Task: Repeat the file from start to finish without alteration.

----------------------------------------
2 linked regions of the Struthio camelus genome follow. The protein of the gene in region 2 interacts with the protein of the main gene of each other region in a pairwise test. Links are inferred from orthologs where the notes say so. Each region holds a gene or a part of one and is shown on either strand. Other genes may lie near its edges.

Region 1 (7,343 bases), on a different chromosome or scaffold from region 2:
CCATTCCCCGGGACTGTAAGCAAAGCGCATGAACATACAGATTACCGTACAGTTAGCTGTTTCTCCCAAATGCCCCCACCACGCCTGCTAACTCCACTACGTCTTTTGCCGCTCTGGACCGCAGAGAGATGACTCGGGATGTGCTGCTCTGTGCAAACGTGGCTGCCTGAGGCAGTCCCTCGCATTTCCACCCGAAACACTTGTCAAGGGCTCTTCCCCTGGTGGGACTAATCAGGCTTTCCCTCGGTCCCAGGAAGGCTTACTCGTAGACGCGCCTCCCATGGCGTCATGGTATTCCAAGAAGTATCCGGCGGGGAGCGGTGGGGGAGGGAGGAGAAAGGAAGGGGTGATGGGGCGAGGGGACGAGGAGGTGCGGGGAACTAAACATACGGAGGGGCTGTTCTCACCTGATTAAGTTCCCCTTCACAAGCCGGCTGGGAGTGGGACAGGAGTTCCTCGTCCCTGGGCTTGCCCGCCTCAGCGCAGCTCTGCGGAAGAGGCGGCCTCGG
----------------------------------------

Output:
2 linked regions of the Struthio camelus genome follow. The protein of the gene in region 2 interacts with the protein of the main gene of each other region in a pairwise test. Links are inferred from orthologs where the notes say so. Each region holds a gene or a part of one and is shown on either strand. Other genes may lie near its edges.

Region 1 (7,343 bases), on a different chromosome or scaffold from region 2:
CCATTCCCCGGGACTGTAAGCAAAGCGCATGAACATACAGATTACCGTACAGTTAGCTGTTTCTCCCAAATGCCCCCACCACGCCTGCTAACTCCACTACGTCTTTTGCCGCTCTGGACCGCAGAGAGATGACTCGGGATGTGCTGCTCTGTGCAAACGTGGCTGCCTGAGGCAGTCCCTCGCATTTCCACCCGAAACACTTGTCAAGGGCTCTTCCCCTGGTGGGACTAATCAGGCTTTCCCTCGGTCCCAGGAAGGCTTACTCGTAGACGCGCCTCCCATGGCGTCATGGTATTCCAAGAAGTATCCGGCGGGGAGCGGTGGGGGAGGGAGGAGAAAGGAAGGGGTGATGGGGCGAGGGGACGAGGAGGTGCGGGGAACTAAACATACGGAGGGGCTGTTCTCACCTGATTAAGTTCCCCTTCACAAGCCGGCTGGGAGTGGGACAGGAGTTCCTCGTCCCTGGGCTTGCCCGCCTCAGCGCAGCTCTGCGGAAGAGGCGGCCTCGG